Perhaps this fixture has come a year too soon. Were FC United of Manchester to be playing Brighton & Hove Albion in the FA Cup next year at The American Express Community Stadium, segregation would be easy and FC United would have over 3,000 tickets available to sell to their supporters. As it is, they have been allocated just 845 seats for the match at Withdean a week on Saturday and this has upset a good number of their supporters. Indeed, the issue started to cast something of a pall over the biggest match in the history of the young club and the ill-will being generated by it may yet lead to problems for both clubs next weekend.
FC United supporters had been expecting a ticket allocation of a minimum of 15% of the total capacity of Withdean for the match, which is due to be played next weekend. This would amount to a total number of 1,300 tickets being available to supporters of the club. This is part of the tournament rules on ticket allocation for matches prior to the semi-final of the competition, as laid out below:
In all matches preceding the Semi-Finals, the Visiting Club shall have the right to claim up
to 15% of all accommodation for which tickets are issued providing these tickets are in a
fully segregated area
So the rules are, perhaps, fuzzier than we might expect (the phrase “right to to claim up to 15% of all accommodation for which tickets are issued”, for example, could be interpreted in several different ways, many of which completely contradict each other), and exemptions do apply to grounds where segregation may be an issue which allow clubs to reduce ticket allocations if supporters cannot be effectively segregated in larger number. This is what seems to have been the problem at Withdean. The ground’s unsuitability as a venue for hosting football matches for a number of different reasons is well known. As an illustration, here is a picture of the Withdean Stadium, taken from the South Stand during the First Round match against Woking (click on the image for a bigger version):
The West Stand is on the very far left of the picture. The East Stands are three temporary stands at the opposite end of the pitch. They have a larger capacity and are nearer to the pitch, but they are also nearer to what might be regarded as the main entrance to the ground. The West Stand is usually allocated to away supporters for league matches and this is what has been allocated to FC United for this FA Cup match. One argument is that the only part of the ground that can effectively be segregated is in the West Stand. In the above photograph, we can see that the West Stand is closed for this match. However, in the previous round of the competition Brighton supporters were moved from the East Stands and Woking supporters were housed there for it. They were also given a far greater allocation than the 845 tickets given to FC United for this match, but returned many of them unsold.
What, FC United supporters may reasonably argue, is the difference this time? It is certainly fair enough to suggest that perhaps Brighton & Hove Albion could have been sympathetic in their attitude towards this their guests for this match. It is unlikely that Brighton will sell out their allocation of tickets and it would seem fairer, considering the importance that this match has for their guests, to give them over what would be considered the minimum allocation rather than under it for the purposes of segregation. Moreover, no official explanation has been given as to why, in the Second Round of the competition, a club that could be expected to fill (or get close to filling) 1,600 seats has only been given 845 tickets when a larger amount was allocated for the previous round. We do know, however, that this match is being treated differently to the Woking match by Brighton & Hove Albion. Even tickets in the home stands, for example, are only available to people that have bought tickets before, which wasn’t the case for the Woking match.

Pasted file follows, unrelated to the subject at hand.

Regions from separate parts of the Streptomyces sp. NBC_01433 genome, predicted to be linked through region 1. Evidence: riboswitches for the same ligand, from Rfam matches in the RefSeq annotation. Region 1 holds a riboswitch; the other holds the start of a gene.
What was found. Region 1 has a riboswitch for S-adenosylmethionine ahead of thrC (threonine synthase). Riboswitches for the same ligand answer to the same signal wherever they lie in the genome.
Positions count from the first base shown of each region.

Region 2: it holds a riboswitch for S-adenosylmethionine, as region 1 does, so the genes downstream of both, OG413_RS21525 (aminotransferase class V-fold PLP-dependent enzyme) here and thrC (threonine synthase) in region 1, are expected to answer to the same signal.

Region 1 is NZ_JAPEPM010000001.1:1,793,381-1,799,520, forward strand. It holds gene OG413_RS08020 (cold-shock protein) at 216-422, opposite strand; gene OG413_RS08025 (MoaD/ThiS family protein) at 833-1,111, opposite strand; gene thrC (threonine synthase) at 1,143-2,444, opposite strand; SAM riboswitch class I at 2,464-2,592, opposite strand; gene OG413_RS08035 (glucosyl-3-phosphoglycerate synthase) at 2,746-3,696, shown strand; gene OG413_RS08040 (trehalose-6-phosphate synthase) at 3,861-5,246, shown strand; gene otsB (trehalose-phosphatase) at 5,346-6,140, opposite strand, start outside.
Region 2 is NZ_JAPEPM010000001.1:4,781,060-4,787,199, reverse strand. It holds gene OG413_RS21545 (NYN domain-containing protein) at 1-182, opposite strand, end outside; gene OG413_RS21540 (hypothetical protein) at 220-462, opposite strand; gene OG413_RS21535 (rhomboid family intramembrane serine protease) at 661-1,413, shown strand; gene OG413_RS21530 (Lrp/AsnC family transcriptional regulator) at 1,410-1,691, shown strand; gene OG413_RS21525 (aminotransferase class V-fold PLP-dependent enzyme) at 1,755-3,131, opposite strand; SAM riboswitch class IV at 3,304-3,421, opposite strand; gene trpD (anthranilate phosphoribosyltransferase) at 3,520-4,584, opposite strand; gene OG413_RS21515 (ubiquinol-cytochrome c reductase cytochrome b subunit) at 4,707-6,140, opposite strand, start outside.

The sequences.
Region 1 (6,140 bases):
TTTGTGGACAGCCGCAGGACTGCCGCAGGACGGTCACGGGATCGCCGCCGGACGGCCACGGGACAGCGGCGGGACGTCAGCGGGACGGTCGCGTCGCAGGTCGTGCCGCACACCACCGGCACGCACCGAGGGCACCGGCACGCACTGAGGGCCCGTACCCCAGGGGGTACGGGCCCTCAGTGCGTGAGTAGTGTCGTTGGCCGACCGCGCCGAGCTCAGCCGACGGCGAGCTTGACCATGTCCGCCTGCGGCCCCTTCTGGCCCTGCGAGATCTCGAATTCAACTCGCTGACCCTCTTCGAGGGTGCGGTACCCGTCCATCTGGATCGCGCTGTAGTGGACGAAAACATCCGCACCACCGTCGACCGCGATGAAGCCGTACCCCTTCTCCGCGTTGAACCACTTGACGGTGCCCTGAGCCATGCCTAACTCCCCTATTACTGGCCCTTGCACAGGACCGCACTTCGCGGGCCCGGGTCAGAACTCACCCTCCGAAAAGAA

Over the last couple of days or so, however, it was suggested more than once that police concerns may be the reason behind the small ticket allocation offered to FC United. There are numerous possible reasons as to why the stadium advisory group could have been advised that it would be preferable to give them a smaller rather than larger allocation. Relatively widespread discussion of “jibbing in” (“bunking the fence”, in other words) on FC United’s forum may be one (although how literally internet forum discussion of anything should ever be taken seriously is obviously debatable). A mis-interpretation of the good natured pitch invasions at Rochdale in the First Round could be another, while the idea that people may come looking for a fight with what they perceive to be Manchester United supporters could be a third. All of these, however, remained speculation for two days and in themselves hinted at possibly the biggest problem of all with regard to this issue: a lack of communication.